Delivering virtual assessments for autism and ADHD in England


ADHD is a neurodevelopmental condition. The letters stand for Attention Deficit Hyperactivity Disorder.

NHS England estimates that 3% of the population have ADHD. It is characterised by three main features- Inattention, Hyperactivity and Impulsivity. However, many clinicians also recognise that difficulty with emotional regulation and what we call ‘executive functioning’ skills are common features of ADHD. 

ADHD, or Attention-Deficit/Hyperactivity Disorder, is a condition that affects both children and adults. It can make it hard to pay attention, control impulses, and sit still. People with ADHD may struggle with staying focused, organizing tasks, and impulsiveness. An ADHD assessment with the right treatment can lead people towards the support and help they need.

Symptoms of ADHD tend to be noticed at an early age and may become more noticeable when a child’s circumstances change, such as when they start school.

Most cases are diagnosed when children are under 12 years old, but sometimes it’s diagnosed later in childhood.

Sometimes ADHD was not recognised when someone was a child, and they are diagnosed later as an adult.

The symptoms of ADHD may improve with age, but many adults who were diagnosed with the condition at a young age continue to experience problems.

People with ADHD may also have additional problems, such as sleep and anxiety disorders. Some adults may also have issues with relationships or social interaction.


Time management

Adults with ADHD may find they have problems with organisation and time management


Adults with ADHD may find they have problems with following instructions

Task management

Adults with ADHD may find they have problems with focusing and completing tasks


Adults with ADHD may find they have problems managing their stress levels


Adults with ADHD may find they are restless and or impatient


Adults with ADHD may find they are more prone to risk-taking or impulsiveness

ADHD can present with a wide range of signs and symptoms. Although many people with ADHD may experience similar struggles, each person has their own distinct difficulties. It is important for an ADHD diagnosis to be conducted by professionals who possess up-to-date expertise and knowledge in this field. Signs of ADHD can differ from person to person. There are different types and presentations of ADHD, including hyperactive-impulsive, inattentive and a combination of symptoms of both hyperactive-impulsive and inattentive.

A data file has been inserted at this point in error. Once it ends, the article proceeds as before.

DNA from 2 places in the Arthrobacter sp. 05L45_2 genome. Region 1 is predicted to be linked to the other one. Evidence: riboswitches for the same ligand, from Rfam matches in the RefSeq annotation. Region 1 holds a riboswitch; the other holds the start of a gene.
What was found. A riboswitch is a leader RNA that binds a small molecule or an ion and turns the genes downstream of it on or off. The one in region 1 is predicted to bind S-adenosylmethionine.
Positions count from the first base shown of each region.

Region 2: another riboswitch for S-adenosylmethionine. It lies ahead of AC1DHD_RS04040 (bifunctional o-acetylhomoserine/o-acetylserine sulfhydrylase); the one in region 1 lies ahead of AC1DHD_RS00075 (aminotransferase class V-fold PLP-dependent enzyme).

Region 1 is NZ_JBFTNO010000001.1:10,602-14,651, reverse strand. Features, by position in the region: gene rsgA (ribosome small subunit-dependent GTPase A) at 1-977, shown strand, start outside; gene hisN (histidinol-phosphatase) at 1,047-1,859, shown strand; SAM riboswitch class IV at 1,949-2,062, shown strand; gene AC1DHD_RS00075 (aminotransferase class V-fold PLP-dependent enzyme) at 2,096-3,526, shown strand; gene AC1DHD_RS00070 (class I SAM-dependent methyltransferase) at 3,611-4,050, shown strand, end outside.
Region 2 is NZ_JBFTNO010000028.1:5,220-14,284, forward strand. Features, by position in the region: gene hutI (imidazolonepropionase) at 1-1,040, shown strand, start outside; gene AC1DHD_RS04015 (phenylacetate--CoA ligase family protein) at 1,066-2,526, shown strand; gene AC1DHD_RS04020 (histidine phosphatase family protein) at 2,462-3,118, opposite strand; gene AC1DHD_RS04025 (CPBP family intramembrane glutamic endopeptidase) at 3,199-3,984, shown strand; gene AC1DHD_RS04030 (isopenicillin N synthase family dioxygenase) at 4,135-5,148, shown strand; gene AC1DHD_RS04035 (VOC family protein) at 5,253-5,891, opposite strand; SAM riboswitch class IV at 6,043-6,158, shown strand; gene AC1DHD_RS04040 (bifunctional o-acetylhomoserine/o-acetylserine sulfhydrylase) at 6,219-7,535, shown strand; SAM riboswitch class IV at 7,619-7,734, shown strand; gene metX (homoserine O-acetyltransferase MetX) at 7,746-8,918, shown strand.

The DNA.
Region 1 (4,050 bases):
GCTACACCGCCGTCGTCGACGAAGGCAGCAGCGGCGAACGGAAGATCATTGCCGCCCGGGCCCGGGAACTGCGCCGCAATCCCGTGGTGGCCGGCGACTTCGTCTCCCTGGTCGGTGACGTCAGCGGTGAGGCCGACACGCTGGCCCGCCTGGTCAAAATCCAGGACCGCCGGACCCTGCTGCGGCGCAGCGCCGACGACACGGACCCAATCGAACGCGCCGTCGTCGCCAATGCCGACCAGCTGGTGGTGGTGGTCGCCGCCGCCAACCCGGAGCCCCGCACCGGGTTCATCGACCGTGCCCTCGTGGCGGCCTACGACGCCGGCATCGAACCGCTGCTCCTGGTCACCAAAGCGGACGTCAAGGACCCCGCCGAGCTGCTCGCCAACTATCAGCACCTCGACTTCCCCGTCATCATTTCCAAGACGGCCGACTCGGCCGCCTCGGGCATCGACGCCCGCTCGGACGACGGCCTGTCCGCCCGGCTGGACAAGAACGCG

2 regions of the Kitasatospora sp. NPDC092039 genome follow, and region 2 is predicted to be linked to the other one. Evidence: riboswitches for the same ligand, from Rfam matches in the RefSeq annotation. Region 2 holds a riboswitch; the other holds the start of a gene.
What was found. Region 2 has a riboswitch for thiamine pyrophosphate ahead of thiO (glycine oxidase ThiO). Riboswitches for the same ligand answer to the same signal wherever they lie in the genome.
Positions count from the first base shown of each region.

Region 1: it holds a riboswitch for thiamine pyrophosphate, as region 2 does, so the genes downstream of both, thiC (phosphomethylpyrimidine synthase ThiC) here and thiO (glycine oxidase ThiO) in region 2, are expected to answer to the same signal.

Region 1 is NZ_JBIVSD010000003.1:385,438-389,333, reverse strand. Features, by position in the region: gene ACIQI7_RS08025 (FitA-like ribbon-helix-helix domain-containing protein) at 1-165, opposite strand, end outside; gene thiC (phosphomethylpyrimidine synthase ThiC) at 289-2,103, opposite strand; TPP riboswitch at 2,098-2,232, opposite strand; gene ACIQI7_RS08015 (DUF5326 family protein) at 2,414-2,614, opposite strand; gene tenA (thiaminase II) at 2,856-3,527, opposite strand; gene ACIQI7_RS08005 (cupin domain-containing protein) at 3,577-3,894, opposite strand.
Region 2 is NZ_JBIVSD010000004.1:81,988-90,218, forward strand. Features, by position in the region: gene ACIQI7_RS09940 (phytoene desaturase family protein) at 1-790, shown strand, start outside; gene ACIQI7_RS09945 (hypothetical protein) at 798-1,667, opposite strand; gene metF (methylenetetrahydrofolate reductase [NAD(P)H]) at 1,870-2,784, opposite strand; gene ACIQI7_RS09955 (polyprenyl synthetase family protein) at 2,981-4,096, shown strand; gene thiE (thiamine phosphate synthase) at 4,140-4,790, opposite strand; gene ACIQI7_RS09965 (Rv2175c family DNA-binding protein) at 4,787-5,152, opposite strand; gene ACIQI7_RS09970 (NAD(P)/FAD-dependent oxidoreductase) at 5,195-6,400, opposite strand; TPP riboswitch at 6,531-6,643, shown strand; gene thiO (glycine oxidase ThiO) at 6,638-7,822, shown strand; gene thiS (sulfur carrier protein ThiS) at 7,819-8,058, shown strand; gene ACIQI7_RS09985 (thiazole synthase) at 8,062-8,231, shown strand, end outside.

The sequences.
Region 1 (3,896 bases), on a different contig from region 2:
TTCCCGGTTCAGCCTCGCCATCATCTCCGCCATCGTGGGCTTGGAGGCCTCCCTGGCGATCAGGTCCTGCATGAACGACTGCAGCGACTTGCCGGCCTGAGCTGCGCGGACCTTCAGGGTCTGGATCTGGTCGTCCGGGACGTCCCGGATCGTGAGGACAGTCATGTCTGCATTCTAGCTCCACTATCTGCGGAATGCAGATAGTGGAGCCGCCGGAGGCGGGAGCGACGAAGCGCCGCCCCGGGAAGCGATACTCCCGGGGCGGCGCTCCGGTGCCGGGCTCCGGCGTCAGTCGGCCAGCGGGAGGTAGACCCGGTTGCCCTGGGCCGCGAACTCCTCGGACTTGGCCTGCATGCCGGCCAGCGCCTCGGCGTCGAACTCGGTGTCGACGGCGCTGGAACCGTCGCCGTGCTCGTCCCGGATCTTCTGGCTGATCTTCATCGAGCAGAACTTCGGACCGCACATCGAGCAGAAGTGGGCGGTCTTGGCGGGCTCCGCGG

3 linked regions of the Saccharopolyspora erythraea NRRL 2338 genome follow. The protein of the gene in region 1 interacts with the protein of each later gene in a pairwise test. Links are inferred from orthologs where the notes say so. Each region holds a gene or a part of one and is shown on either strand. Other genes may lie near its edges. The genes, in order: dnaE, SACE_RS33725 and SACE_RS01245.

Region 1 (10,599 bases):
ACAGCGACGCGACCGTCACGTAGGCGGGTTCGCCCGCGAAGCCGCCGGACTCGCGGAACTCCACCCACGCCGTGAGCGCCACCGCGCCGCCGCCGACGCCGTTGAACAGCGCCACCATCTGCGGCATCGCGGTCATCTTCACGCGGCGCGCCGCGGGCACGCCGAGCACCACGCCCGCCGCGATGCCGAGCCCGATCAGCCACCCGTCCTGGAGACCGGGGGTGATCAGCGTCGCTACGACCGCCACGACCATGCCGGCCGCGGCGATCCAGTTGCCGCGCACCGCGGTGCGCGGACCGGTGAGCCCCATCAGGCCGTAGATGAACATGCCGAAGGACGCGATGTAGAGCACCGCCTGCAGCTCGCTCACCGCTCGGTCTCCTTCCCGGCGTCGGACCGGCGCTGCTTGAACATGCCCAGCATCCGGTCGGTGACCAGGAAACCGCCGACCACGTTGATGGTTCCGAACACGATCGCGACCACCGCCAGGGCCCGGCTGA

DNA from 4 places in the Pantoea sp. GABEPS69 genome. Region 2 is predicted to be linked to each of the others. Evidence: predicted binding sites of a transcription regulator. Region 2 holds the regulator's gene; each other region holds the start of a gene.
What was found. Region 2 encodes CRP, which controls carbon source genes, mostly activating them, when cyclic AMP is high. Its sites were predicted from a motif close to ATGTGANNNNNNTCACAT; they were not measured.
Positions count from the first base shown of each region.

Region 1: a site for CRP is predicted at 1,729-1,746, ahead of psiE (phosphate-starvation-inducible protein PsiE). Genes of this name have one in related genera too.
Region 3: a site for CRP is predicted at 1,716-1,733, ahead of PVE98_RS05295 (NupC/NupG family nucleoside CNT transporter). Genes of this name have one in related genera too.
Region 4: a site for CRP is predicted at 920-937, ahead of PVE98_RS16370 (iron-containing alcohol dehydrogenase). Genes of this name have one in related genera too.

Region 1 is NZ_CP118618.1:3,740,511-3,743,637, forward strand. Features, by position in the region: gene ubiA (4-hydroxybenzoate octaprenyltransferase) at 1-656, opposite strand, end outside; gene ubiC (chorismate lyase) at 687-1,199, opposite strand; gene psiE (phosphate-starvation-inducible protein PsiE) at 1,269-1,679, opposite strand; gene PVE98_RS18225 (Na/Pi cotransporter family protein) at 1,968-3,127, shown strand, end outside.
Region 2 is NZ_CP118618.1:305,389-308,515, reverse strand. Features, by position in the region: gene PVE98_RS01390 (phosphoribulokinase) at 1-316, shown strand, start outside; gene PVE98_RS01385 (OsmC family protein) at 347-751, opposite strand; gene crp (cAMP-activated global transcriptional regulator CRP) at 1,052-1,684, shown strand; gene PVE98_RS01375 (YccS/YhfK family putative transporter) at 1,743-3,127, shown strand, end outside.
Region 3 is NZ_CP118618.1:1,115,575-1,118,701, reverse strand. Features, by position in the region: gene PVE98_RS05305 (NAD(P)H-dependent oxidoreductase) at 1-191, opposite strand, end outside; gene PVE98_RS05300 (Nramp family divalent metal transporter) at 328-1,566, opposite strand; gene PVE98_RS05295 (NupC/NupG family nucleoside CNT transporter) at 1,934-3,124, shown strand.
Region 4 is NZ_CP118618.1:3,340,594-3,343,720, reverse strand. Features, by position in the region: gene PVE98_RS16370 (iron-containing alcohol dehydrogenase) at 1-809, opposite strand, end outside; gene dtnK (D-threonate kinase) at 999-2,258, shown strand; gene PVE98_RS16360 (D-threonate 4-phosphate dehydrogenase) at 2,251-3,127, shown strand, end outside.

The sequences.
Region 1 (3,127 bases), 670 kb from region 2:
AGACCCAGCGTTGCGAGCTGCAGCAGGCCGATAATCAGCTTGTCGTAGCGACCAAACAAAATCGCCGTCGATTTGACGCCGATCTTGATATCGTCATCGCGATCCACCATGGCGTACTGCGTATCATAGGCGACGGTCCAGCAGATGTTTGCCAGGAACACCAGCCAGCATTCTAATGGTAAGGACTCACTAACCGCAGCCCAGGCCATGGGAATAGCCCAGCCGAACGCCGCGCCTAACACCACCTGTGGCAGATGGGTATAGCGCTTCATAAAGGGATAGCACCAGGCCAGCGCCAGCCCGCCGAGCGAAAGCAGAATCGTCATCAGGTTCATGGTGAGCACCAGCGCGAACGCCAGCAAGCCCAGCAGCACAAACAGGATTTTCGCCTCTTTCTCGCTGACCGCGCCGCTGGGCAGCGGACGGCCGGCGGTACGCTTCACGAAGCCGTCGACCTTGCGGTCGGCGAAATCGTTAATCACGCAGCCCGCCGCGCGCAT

It is very common for symptoms of ADHD to first appear in early childhood and persist into adulthood. The way that these symptoms present and interfere with a person’s life may change as a person gets older.

While it is common to receive an ADHD diagnosis as a child, this is not always true. As people get older, they may notice certain ADHD traits affecting them more, and an adult ADHD assessment with suitable treatment can make a positive difference.

Research suggests that ADHD is underdiagnosed in women, as they tend to experience symptoms that are less noticeable or less typical than those experienced by men. Common behaviours and signs associated with ADHD include (but are not limited to):

  • Restlessness
  • Impulsivity
  • Difficulty focusing
  • Risk-taking or impulsive behaviour
  • Forgetfulness
  • Difficulty with organisation
  • Procrastinating
  • Losing things
  • Difficulty switching off thoughts
  • Difficulties with emotional regulation
  • Trouble sleeping

This list should not be taken as a guide to diagnosing ADHD. However, this may help you to understand if an ADHD assessment will benefit you, a friend, or a family member.


ADHD can make it difficult to maintain attention and focus on tasks, often leading to difficulty staying on track


People with ADHD often struggle with impulsivity, finding it challenging to think before acting.


ADHD can affect the ability to be organised, with difficulty structuring tasks, managing time effectively, and keeping track of belongings


Many people with ADHD experience anxiety, as the constant struggle with attention and organization can create a sense of unease and overwhelm

Taking the first step towards an ADHD assessment can feel daunting, but accessing diagnosis and treatment from an expert Consultant Psychiatrist can make a real difference.

Your psychiatrist will take into account factors such as your physical health, family history and impact of symptoms. It is important for ADHD assessments to be bespoke and developed around your specific difficulties. During your assessment, particular attention will be given to comorbidities – related conditions (such as anxiety or mood disorder) so that the diagnosis is made as accurately as possible.

In some cases, an adult may be diagnosed with ADHD if they have 5 or more of the symptoms of inattentiveness, or 5 or more of hyperactivity and impulsiveness, listed in diagnostic criteria for children with ADHD.

As part of your assessment, the specialist will ask about your present symptoms. However, under current diagnostic guidelines, a diagnosis of ADHD in adults cannot be confirmed unless your symptoms have been present from childhood.

If you find it difficult to remember whether you had problems as a child, your specialist may wish to see your old school records, or talk to your parents, teachers or anyone else who knew you well when you were a child. Source

Once an ADHD diagnosis is given, your psychiatrist will consider your individual needs when suggesting any kind of treatment plan to manage your specific symptoms. This ADHD treatment plan will be personalised to you. Although an “ADHD cure” doesn’t exist, with appropriate medical treatment and psychological support it is possible to lessen the impact of many associated symptoms.